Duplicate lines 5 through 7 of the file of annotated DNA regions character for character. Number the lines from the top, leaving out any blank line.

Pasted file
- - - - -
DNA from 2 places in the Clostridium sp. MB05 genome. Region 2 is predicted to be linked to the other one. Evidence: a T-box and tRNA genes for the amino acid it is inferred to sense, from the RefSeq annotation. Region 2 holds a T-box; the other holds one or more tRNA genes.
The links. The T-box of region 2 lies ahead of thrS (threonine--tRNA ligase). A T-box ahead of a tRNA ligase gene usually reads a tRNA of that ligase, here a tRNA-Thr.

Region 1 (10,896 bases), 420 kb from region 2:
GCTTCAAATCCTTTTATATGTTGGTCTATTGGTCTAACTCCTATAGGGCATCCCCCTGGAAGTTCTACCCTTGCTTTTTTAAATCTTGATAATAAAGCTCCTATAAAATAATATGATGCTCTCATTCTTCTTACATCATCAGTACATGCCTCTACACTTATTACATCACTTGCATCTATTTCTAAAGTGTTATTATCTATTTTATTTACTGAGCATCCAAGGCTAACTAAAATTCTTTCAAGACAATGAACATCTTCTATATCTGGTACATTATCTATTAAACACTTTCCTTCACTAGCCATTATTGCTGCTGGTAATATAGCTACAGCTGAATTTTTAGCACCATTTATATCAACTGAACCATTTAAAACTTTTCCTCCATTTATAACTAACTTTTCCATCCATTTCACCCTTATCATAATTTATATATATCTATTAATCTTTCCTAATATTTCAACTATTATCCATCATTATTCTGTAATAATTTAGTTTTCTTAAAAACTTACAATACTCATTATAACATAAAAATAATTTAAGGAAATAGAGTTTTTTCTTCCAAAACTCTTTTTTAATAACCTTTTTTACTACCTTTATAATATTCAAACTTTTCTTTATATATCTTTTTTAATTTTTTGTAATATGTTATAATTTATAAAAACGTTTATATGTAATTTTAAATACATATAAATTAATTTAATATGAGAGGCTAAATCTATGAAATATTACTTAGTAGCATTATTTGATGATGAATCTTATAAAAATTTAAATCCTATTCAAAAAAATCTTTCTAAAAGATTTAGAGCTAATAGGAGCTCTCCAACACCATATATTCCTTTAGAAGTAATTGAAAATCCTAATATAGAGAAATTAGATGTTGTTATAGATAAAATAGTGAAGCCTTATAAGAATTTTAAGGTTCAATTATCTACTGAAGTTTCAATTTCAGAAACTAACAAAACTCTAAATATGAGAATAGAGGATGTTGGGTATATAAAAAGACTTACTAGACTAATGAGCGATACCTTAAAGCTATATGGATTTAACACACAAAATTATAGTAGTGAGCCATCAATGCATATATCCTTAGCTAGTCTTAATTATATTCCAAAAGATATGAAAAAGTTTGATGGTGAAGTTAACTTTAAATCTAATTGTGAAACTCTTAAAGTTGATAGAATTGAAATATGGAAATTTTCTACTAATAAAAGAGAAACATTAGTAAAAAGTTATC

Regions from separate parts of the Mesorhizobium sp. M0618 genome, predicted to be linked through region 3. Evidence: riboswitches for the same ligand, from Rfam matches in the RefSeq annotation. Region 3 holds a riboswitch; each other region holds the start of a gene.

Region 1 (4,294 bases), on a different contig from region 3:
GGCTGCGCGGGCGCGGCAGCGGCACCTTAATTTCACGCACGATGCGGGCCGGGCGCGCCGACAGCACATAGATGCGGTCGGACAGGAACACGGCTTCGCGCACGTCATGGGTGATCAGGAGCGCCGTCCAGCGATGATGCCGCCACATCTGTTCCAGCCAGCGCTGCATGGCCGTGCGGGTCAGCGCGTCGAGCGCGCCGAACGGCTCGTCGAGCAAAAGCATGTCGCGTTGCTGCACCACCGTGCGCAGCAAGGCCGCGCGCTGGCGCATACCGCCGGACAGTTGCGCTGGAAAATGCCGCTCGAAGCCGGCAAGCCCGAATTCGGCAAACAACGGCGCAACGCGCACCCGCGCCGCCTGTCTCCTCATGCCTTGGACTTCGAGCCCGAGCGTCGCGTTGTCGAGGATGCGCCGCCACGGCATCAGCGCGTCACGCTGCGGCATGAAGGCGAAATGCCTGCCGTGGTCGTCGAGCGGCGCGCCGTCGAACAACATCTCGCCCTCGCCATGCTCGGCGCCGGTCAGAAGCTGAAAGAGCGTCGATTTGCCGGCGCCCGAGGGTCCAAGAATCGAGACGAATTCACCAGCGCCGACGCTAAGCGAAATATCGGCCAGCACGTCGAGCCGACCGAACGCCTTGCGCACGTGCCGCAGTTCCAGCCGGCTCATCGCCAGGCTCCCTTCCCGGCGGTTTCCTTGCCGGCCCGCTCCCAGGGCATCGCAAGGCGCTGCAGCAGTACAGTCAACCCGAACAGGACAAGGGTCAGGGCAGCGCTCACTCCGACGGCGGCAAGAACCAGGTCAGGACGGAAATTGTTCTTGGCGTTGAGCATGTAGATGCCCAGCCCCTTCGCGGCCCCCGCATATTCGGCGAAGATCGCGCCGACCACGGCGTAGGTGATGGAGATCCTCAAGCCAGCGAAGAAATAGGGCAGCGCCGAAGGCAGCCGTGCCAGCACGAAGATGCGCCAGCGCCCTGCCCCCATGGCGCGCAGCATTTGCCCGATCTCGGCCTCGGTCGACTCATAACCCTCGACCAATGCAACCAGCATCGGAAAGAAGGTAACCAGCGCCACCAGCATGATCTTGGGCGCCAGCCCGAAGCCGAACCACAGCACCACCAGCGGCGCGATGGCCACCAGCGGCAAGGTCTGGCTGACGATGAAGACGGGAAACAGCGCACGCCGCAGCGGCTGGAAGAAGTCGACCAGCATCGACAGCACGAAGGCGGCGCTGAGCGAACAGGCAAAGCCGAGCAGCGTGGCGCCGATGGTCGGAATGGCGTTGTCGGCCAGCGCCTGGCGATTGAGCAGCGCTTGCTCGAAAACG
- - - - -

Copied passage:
Regions from separate parts of the Mesorhizobium sp. M0618 genome, predicted to be linked through region 3. Evidence: riboswitches for the same ligand, from Rfam matches in the RefSeq annotation. Region 3 holds a riboswitch; each other region holds the start of a gene.

Region 1 (4,294 bases), on a different contig from region 3:
GGCTGCGCGGGCGCGGCAGCGGCACCTTAATTTCACGCACGATGCGGGCCGGGCGCGCCGACAGCACATAGATGCGGTCGGACAGGAACACGGCTTCGCGCACGTCATGGGTGATCAGGAGCGCCGTCCAGCGATGATGCCGCCACATCTGTTCCAGCCAGCGCTGCATGGCCGTGCGGGTCAGCGCGTCGAGCGCGCCGAACGGCTCGTCGAGCAAAAGCATGTCGCGTTGCTGCACCACCGTGCGCAGCAAGGCCGCGCGCTGGCGCATACCGCCGGACAGTTGCGCTGGAAAATGCCGCTCGAAGCCGGCAAGCCCGAATTCGGCAAACAACGGCGCAACGCGCACCCGCGCCGCCTGTCTCCTCATGCCTTGGACTTCGAGCCCGAGCGTCGCGTTGTCGAGGATGCGCCGCCACGGCATCAGCGCGTCACGCTGCGGCATGAAGGCGAAATGCCTGCCGTGGTCGTCGAGCGGCGCGCCGTCGAACAACATCTCGCCCTCGCCATGCTCGGCGCCGGTCAGAAGCTGAAAGAGCGTCGATTTGCCGGCGCCCGAGGGTCCAAGAATCGAGACGAATTCACCAGCGCCGACGCTAAGCGAAATATCGGCCAGCACGTCGAGCCGACCGAACGCCTTGCGCACGTGCCGCAGTTCCAGCCGGCTCATCGCCAGGCTCCCTTCCCGGCGGTTTCCTTGCCGGCCCGCTCCCAGGGCATCGCAAGGCGCTGCAGCAGTACAGTCAACCCGAACAGGACAAGGGTCAGGGCAGCGCTCACTCCGACGGCGGCAAGAACCAGGTCAGGACGGAAATTGTTCTTGGCGTTGAGCATGTAGATGCCCAGCCCCTTCGCGGCCCCCGCATATTCGGCGAAGATCGCGCCGACCACGGCGTAGGTGATGGAGATCCTCAAGCCAGCGAAGAAATAGGGCAGCGCCGAAGGCAGCCGTGCCAGCACGAAGATGCGCCAGCGCCCTGCCCCCATGGCGCGCAGCATTTGCCCGATCTCGGCCTCGGTCGACTCATAACCCTCGACCAATGCAACCAGCATCGGAAAGAAGGTAACCAGCGCCACCAGCATGATCTTGGGCGCCAGCCCGAAGCCGAACCACAGCACCACCAGCGGCGCGATGGCCACCAGCGGCAAGGTCTGGCTGACGATGAAGACGGGAAACAGCGCACGCCGCAGCGGCTGGAAGAAGTCGACCAGCATCGACAGCACGAAGGCGGCGCTGAGCGAACAGGCAAAGCCGAGCAGCGTGGCGCCGATGGTCGGAATGGCGTTGTCGGCCAGCGCCTGGCGATTGAGCAGCGCTTGCTCGAAAACG